For more information these projects please visit the Centre for Maternal and Child Health Research blog.
Young People Carers and Professionals Views, Experiences and Expectations of Services to Support Young People with Sickle Cell Anaemia
This a co-design study, involving 3 groups of people – carers, healthcare professionals and young people, looking at different interventions of sickle cell anaemia. The aim is to develop an intervention to enhance and improve health care provision of sickle cell anaemia.
Health policies and sociocultural diversity: a comparative study on childbirth services
The general objective is to understand the relationship between medical teams in maternity services and people (users) with a non-western cosmology. The project will illuminate this issue through cross- cultural comparison. In the Brazilian context the focus is on the encounters of indigenous women with health services, while in the UK the focus will be on those of refugees and recent immigrants. A same question will constitute the background of these two studies: how public health policies can account for the cultural diversity in a way that provide adequate care without disrespecting other world logics? The Brazilian part of the research will essentially consist in data analysis of an almost already completed fieldwork, while the UK part will give rise to rapid ethnographic case studies, supplemented by bibliographic and documentary data.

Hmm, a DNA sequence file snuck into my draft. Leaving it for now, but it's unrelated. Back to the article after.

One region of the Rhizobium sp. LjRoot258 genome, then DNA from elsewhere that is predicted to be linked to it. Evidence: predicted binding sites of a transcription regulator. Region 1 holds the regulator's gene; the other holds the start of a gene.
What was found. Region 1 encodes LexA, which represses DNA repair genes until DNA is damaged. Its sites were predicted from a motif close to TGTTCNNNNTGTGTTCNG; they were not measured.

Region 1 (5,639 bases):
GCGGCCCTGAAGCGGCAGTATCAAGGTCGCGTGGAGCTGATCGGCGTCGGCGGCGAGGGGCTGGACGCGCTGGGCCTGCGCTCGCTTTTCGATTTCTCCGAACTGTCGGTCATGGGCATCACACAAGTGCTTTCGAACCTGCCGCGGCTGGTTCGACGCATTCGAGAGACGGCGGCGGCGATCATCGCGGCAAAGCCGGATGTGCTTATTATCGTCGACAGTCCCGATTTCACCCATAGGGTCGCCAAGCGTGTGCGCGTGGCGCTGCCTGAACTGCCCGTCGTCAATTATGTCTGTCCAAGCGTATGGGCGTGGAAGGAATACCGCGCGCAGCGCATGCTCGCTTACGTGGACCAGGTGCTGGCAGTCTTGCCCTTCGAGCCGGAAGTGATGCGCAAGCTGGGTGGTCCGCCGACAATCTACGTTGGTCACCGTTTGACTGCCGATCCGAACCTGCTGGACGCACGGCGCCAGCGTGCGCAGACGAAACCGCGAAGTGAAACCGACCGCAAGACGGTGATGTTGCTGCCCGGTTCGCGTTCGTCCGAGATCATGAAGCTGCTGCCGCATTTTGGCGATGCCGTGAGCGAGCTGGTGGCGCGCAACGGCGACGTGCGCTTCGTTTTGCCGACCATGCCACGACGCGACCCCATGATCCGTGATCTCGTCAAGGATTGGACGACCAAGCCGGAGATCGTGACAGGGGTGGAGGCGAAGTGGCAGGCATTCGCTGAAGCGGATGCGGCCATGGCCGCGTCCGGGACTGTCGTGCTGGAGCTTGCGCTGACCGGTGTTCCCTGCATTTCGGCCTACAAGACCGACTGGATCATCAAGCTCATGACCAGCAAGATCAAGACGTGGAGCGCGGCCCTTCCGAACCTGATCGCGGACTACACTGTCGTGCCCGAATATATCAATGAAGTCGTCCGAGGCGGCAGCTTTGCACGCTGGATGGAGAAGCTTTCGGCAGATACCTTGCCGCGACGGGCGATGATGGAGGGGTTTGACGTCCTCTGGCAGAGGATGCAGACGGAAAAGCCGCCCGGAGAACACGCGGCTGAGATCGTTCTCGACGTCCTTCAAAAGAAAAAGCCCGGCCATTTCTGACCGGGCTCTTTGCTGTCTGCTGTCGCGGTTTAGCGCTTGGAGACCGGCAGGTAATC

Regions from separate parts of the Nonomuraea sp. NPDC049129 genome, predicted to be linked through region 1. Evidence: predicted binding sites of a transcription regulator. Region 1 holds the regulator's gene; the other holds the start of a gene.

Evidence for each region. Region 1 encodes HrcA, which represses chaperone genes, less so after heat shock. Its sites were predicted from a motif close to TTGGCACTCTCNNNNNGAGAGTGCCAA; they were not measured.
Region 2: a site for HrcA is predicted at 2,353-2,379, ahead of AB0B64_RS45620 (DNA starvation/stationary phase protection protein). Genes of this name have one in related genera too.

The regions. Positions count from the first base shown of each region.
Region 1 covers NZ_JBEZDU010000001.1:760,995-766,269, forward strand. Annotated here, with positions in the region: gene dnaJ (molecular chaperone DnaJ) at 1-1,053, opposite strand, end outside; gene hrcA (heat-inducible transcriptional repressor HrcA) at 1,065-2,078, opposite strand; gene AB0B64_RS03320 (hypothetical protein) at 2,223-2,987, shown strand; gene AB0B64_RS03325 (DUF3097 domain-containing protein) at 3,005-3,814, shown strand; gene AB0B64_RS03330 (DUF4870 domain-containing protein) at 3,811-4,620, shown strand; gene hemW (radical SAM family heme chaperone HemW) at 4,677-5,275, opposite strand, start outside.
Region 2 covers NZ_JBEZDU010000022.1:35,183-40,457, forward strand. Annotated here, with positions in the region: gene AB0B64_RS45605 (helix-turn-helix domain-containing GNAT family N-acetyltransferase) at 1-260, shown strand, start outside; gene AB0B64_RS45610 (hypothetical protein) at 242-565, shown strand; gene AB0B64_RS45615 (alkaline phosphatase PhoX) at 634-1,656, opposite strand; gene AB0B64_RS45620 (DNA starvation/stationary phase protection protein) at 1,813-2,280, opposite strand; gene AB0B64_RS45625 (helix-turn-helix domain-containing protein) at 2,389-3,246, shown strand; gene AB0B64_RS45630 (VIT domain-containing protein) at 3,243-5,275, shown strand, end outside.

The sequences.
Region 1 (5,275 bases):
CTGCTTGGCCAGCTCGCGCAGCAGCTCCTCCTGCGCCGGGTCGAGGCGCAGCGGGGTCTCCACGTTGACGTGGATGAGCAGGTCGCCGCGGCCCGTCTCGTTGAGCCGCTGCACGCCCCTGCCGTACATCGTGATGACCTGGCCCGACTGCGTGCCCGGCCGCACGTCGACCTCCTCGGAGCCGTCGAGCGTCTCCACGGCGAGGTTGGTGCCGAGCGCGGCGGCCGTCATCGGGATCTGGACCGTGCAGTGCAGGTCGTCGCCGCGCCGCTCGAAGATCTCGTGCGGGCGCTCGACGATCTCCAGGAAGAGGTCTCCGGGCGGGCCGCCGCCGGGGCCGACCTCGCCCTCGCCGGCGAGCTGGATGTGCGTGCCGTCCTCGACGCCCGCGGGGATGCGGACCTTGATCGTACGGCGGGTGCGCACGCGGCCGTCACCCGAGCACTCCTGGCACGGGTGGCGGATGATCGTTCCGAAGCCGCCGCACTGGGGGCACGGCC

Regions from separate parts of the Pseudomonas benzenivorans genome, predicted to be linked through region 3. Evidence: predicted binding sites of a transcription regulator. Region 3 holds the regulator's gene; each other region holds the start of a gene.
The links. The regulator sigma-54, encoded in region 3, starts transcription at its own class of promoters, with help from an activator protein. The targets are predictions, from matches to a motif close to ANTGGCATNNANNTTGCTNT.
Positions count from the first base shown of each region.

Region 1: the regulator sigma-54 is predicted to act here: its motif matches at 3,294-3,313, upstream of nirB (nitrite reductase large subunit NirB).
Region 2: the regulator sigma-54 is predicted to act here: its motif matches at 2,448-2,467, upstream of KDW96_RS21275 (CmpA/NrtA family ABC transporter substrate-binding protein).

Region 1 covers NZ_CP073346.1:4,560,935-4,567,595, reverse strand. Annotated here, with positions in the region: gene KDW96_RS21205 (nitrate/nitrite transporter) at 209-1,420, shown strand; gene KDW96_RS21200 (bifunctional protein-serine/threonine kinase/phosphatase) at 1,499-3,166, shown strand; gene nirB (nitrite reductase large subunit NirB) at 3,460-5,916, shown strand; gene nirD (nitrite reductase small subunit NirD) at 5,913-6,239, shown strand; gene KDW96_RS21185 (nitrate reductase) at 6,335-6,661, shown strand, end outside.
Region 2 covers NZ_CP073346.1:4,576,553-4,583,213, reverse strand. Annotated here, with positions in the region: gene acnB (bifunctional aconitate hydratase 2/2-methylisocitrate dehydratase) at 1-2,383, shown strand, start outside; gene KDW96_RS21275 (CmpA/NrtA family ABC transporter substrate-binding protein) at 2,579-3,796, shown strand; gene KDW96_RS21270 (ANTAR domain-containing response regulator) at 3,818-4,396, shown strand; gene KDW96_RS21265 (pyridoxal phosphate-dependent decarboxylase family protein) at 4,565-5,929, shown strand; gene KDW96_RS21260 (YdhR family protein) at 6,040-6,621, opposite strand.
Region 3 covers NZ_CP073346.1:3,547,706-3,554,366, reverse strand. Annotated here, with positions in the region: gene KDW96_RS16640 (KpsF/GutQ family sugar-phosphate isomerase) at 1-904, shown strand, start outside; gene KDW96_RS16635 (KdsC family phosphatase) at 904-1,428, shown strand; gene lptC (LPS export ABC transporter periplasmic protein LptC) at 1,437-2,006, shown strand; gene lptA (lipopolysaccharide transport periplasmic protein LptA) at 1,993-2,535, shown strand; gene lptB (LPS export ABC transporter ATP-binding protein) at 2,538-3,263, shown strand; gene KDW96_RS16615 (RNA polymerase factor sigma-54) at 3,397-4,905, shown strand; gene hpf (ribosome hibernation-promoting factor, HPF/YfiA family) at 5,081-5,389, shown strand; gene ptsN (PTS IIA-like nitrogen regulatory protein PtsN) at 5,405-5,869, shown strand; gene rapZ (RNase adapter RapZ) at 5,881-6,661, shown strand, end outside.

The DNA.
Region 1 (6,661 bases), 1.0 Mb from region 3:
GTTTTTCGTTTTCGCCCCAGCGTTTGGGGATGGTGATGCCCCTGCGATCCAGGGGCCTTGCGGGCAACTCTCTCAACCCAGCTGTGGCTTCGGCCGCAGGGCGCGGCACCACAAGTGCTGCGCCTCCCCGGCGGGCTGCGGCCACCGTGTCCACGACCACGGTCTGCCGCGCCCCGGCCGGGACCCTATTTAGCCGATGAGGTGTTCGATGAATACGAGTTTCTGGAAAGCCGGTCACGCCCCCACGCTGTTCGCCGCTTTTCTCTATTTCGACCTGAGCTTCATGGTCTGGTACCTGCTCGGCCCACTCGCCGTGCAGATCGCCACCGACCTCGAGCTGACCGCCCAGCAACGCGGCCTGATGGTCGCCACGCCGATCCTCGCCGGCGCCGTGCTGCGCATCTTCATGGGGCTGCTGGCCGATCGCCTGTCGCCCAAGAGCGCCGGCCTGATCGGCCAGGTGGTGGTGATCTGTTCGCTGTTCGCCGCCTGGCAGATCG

This study aims to improve the way that positive newborn screening results for conditions such as sickle cell disease and cystic fibrosis are communicated to parents by health professionals. With the expansion of newborn screening in England, the importance of delivering screening results appropriately to minimize any long-term negative health and psychological consequences is vital; this project aims to develop interventions to improve such communication. It involves four phases and as a part of the project, the researchers will work with parent representatives for each screened condition covered by newborn screening who will form an advisory group to assist the research team, provide feedback on each phase of the project and monitor its progress.
Evaluation of Child Nursing Programme - Student Views and Experiences on Peer Mentoring
This study will evaluate child nursing student views and experiences on peer mentoring and understanding how to train them as peer mentors, in addition to assisting them in mentoring other colleagues as well.